Been the total opposite for me. I work in a professional environment, where I procure mac's for the entire department, and have been using Mac's going back decades now....still have (or had until recently) multiple Intel Mac Pro's from their very first 2006 run which are going strong. My parents still have my 2008 MacBook pro (and besides a new battery per-normal is perfect). Never had a Mac just die on me actually, nor have any of my multiple co-workers (they all simply time out in the system and we are allowed to buy brand new ones after X number of years - then they're used as backup machines and for various processing duties).

My daily personal driver (i.e. not for work) are a 2009 Mac Pro, a 2011? MacBook Air, and a 2012 Mac Mini - likewise going strong (as is my last Mac Mini from 2007 who a friend has still and even with his kids beating on it is perfect...and my dad still has my like 2004/5ish Mac he boots up a couple times a year).

In that same time (say 2006ish) I've been through like 3x corporate Windows machines (and I make them buy me top end for a secondary although rarely used video processing machine) -- which work forces me to keep on my desk - all broke. My family has likewise been through multiple Windows PC's in that time (and I research top-rated mid-to-highish machines for them every time so they're not starting off with junk or anything). You should see the tattered mess people deal with on these POS (my brothers screen is currently hanging off hinges, only 1 USB port left working, internal Wifi replaced with a dongle, etc.).

Anyway, Mac's are only really good for non-gaming use IMO so all of the above could very well be a moot point - just wanted to point out I've had nothing last as long as a Mac and I have a long and varied track record using them more than most people (along with Windows PC's since I was like 8 ;)


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 Post subject: Re: Advice on a PC
PostPosted: Sat Mar 17, 2018 12:45 am 


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evil_ash_xero wrote:
Yeah, I appreciate the advice, but this is my friend. He is not, under any circumstances going to build a PC. He's not going to get a refurbished PC. He wants a new PC, and just wants to know of a reliable brand.
I tend to buy Dell, but I have lot of problems with them.
So, I'm not sure what to tell him.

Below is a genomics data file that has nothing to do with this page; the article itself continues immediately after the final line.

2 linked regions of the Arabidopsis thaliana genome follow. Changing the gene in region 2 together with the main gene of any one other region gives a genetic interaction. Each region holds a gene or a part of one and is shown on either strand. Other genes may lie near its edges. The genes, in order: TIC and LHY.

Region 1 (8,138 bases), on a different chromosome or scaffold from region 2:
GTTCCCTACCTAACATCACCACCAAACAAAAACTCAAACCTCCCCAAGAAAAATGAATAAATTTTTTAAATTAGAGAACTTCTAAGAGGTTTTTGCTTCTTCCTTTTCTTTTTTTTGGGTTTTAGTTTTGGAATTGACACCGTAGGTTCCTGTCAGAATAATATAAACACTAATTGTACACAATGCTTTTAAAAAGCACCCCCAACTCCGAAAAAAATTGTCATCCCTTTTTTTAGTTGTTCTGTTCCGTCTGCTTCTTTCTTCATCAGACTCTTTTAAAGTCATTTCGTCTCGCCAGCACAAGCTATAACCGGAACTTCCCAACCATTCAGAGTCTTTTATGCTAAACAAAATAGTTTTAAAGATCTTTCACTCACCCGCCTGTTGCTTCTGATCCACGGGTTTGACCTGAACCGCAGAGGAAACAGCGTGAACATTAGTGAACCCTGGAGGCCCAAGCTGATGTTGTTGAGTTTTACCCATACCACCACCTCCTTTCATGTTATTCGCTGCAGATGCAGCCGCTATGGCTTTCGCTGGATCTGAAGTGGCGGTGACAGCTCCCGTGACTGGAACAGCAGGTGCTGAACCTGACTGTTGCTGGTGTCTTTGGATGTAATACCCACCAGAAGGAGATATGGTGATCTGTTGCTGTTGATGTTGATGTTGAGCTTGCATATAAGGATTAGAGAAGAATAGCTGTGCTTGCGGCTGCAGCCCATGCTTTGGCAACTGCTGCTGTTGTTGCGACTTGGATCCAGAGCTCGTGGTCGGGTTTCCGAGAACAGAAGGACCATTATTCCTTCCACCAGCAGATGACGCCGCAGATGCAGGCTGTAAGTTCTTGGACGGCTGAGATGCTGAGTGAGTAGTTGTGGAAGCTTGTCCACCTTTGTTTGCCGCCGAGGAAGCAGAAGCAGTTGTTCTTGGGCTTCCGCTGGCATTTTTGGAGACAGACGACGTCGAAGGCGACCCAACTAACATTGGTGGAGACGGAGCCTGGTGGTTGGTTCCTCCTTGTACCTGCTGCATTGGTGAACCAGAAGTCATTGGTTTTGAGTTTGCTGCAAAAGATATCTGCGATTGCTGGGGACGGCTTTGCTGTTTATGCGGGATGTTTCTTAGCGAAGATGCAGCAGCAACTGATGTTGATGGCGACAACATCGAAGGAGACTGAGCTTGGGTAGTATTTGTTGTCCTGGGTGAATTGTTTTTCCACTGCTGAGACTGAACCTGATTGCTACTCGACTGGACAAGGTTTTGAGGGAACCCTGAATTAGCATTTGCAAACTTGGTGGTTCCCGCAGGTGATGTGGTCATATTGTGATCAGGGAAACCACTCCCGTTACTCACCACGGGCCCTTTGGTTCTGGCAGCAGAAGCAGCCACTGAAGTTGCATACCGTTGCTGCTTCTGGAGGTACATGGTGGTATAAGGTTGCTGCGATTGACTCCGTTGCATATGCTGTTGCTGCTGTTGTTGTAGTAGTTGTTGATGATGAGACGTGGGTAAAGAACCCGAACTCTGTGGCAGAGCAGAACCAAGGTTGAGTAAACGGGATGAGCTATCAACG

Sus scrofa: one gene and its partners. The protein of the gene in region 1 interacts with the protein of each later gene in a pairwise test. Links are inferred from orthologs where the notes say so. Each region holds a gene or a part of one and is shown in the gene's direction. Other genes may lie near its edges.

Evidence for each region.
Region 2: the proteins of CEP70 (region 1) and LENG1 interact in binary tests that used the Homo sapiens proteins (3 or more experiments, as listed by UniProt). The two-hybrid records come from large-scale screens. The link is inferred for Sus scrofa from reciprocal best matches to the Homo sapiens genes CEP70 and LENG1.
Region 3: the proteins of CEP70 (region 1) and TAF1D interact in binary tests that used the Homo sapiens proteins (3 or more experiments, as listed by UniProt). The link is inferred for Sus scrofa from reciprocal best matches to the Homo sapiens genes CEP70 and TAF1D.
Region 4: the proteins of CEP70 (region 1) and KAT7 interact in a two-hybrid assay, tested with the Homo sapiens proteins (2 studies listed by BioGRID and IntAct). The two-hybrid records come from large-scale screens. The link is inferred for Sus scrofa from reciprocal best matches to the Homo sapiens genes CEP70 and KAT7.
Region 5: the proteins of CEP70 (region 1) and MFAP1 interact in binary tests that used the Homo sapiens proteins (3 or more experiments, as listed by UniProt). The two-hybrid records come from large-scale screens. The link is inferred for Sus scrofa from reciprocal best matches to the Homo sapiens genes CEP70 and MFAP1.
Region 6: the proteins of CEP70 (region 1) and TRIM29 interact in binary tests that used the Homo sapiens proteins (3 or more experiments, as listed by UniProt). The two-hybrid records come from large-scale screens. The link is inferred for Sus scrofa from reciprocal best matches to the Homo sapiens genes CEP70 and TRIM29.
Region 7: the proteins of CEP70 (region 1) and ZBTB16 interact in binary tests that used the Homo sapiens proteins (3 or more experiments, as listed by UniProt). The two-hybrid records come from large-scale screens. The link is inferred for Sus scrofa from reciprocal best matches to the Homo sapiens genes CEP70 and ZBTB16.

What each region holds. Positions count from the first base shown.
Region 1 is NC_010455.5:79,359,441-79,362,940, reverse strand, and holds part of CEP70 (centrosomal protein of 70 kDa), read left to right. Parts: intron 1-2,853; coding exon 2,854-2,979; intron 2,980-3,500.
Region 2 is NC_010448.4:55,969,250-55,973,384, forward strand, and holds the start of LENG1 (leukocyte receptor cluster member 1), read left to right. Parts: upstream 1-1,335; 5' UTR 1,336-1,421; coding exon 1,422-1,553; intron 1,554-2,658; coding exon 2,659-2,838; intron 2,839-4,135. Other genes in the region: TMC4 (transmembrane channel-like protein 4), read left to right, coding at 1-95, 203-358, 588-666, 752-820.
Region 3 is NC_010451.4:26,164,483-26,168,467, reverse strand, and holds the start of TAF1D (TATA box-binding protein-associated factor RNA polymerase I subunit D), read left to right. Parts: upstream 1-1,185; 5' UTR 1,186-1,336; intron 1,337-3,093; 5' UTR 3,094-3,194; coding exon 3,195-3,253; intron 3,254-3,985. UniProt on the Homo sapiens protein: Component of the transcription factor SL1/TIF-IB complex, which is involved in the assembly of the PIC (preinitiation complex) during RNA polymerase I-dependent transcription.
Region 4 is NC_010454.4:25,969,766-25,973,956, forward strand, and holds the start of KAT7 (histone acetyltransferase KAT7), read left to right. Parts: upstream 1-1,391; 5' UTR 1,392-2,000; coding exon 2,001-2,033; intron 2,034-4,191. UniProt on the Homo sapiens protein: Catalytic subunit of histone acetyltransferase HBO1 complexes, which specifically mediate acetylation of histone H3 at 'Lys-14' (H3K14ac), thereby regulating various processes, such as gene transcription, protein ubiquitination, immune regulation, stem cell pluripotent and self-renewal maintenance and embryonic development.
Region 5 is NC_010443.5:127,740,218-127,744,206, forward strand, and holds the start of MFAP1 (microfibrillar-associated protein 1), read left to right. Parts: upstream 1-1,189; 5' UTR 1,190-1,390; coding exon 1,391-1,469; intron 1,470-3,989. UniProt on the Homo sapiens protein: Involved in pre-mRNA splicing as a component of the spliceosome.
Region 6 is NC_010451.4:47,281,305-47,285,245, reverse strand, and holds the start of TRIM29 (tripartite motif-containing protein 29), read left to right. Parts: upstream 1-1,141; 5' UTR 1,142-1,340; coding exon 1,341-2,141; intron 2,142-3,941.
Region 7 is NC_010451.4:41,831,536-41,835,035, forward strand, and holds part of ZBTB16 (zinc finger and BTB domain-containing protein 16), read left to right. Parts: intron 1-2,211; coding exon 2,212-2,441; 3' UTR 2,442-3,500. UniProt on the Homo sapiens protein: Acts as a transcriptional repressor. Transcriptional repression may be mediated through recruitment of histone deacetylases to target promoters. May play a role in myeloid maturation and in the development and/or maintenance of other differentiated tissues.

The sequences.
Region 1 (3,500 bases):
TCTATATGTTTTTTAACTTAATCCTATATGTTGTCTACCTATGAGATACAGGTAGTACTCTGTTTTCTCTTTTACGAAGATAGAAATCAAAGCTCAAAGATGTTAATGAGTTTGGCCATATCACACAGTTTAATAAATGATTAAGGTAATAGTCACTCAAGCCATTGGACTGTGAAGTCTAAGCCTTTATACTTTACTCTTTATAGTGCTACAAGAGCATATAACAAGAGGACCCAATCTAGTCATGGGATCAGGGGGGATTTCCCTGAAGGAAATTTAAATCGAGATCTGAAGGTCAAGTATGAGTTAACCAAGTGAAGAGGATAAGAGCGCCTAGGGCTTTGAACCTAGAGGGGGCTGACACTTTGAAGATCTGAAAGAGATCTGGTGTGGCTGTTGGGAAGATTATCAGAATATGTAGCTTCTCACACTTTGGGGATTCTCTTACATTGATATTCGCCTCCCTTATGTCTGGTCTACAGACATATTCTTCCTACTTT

Ok, my advice, not for your friend, but for you: Tell him to not get a Dell and that's it. And tell him to leave you alone about it if he bothers you further.

It's his money and if he wants an $800 door stop/Excel Spreadsheet/Computer-aids Pr0n machine, that's his path to walk. It's not like the worst brand out there is going to cark it in a week, nor that the best can ensure decades of longevity. Hard drives and CPU fans don't work like that - moving parts just break sometimes.


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 Post subject: Re: Advice on a PC
PostPosted: Sat Mar 17, 2018 11:12 am 


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^ Perhaps the most sound advice of all.
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 Post subject: Re: Advice on a PC
PostPosted: Sat Mar 17, 2018 4:29 pm 


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charlie chong wrote:
everyone i know with macs has to take them to get repaired at the apple store.


This is a plus for most normal people. When something goes wrong, or is perceived to go wrong, they just take it to the mall and walk into the Apple store. Done.

My sister has done this like 3 times with various iMac and Apple notebook purchases. Her issues have ranged from user error, to failed hard drives, to water damage. None of her issues were warranty related, and none of them cost her a penny. When the hard drive was failing, the Apple employees spent hours helping her recover data for free. Even when the water damage happened (last week) they opened it up, dried it out for her thoroughly, and gave her instructions on how to proceed from there. It is really tough to beat for people that aren't going to take on computing as a hobby or job. If you ware technically inclined, there are some things that can be done at home. I've replaced drives in iMacs and their notebooks, as well as some Mac Minis. I've upgraded WiFi and Bluetooth hardware in older Mac Pros, and also upgraded the CPUs and such in those. Of course some things are permanently on the motherboard, depending on model.

Micro Center can similarly be useful for regular PC's.. If one of those is nearby the OP's friend it's worth consideration since they can do sales and service.